Return to date of death - no problem?

I have been appointed as executor - when does this start?
 
As an executor or personal representative you may consider that your responsibilities start at the date of death. 
 
As an executor it is your responsibility to collate information and details of the deceased's assets and liabilities at the date of death, and declare them to HM Revenue and Customs for all taxes, not just Inheritance Tax.
 
That doesn't sound too difficult?
 
If they were registered for self-assessment you may be asked to complete a return for the period to date of death, and in some cases the year before that as well. If they were well organised that may not be too difficult. The fun starts when their records are disorganised, sparse or even non-existent. 
 
And if they are not registered?
 
Then you need to consider whether they should have been. If their income is straight forward - State pension, other pensions, some bank interest, the likelihood is that no return is required and HMRC will issue a tax calculation identifying whether or not there is a tax liability or repayment.
 
I have just discovered that after they went into care (8 years ago) their house has been rented out to pay the care fees. I don't think any tax returns have been filed. That is not taxable is it, because it all went to the care home? 
 
Unfortunately yes it is taxable.
 
Undeclared rental income has been a focus for HMRC for many years. They set up the Let Property Campaign disclosure facility to enable taxpayers to bring their tax affairs up to date and disclose and unreported rental income and expenses. As an executor it is your responsibility to make a disclosure on behalf of the deceased under this campaign.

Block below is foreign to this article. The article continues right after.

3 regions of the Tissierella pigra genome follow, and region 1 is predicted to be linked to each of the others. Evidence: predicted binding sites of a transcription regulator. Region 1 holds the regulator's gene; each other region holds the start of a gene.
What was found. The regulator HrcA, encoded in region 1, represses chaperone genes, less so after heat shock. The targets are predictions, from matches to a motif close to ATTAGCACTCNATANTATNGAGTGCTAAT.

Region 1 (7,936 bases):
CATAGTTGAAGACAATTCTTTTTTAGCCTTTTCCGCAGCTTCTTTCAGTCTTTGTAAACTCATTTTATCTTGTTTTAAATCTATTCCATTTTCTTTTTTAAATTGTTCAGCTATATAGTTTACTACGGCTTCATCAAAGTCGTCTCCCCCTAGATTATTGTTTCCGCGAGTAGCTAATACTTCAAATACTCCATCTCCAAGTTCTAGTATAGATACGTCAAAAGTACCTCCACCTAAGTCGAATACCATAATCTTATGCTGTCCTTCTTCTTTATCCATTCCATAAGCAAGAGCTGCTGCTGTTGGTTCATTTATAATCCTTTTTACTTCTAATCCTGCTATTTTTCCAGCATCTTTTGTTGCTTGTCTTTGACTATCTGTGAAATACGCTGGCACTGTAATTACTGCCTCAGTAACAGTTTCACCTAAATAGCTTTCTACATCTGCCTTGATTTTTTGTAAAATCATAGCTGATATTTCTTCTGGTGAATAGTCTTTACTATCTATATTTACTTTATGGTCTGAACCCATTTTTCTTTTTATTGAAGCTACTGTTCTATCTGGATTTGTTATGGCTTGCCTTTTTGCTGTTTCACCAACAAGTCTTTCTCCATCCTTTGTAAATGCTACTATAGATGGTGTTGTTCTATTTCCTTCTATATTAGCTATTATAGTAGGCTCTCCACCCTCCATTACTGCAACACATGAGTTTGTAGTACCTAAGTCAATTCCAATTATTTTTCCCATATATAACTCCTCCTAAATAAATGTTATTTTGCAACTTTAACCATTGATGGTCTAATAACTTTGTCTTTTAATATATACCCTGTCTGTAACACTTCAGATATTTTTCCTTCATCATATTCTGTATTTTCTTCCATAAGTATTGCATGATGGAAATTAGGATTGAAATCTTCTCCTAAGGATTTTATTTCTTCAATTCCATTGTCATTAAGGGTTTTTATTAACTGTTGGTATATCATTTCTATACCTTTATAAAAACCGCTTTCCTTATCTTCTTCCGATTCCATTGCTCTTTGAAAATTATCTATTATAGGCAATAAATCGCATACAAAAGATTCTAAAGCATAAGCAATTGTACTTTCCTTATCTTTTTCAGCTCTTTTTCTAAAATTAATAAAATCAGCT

You will need to identify the income and expenses for each tax year, calculate the tax and make a formal offer, before paying any tax and interest due.
 
I will need to pay interest?
 
HMRC will charge you interest at 3.25 per cent on any tax paid late. This is not a penalty, but commercial restitution,’ as the deceased had the use of money which was owed to HMRC.
 
As the executor, you won’t normally be liable for penalties for any irregularities in their tax affairs.
 
In theory, HMRC can go back 20 years under the Let Property Campaign. However, for a deceased taxpayer, this will probably be limited to the ‘in-date’ tax years, which will be the four previous tax years.
 
I don't think I can do this on my own?
 
If you at all unsure on how to proceed or how to calculate the rental income and tax due you should seek professional advice.
 
At Moore Stephens we have experience of preparing Let Property Campaign disclosures and have worked closely with solicitors, assisting them with tax arising on deceased's estates including undeclared rental income. We can also assist in the preparation of self-assessment returns to the date of death and any tax liabilities arising in the Period of Administration after death.
 
For more information please contact your local Moore Stephens office
 

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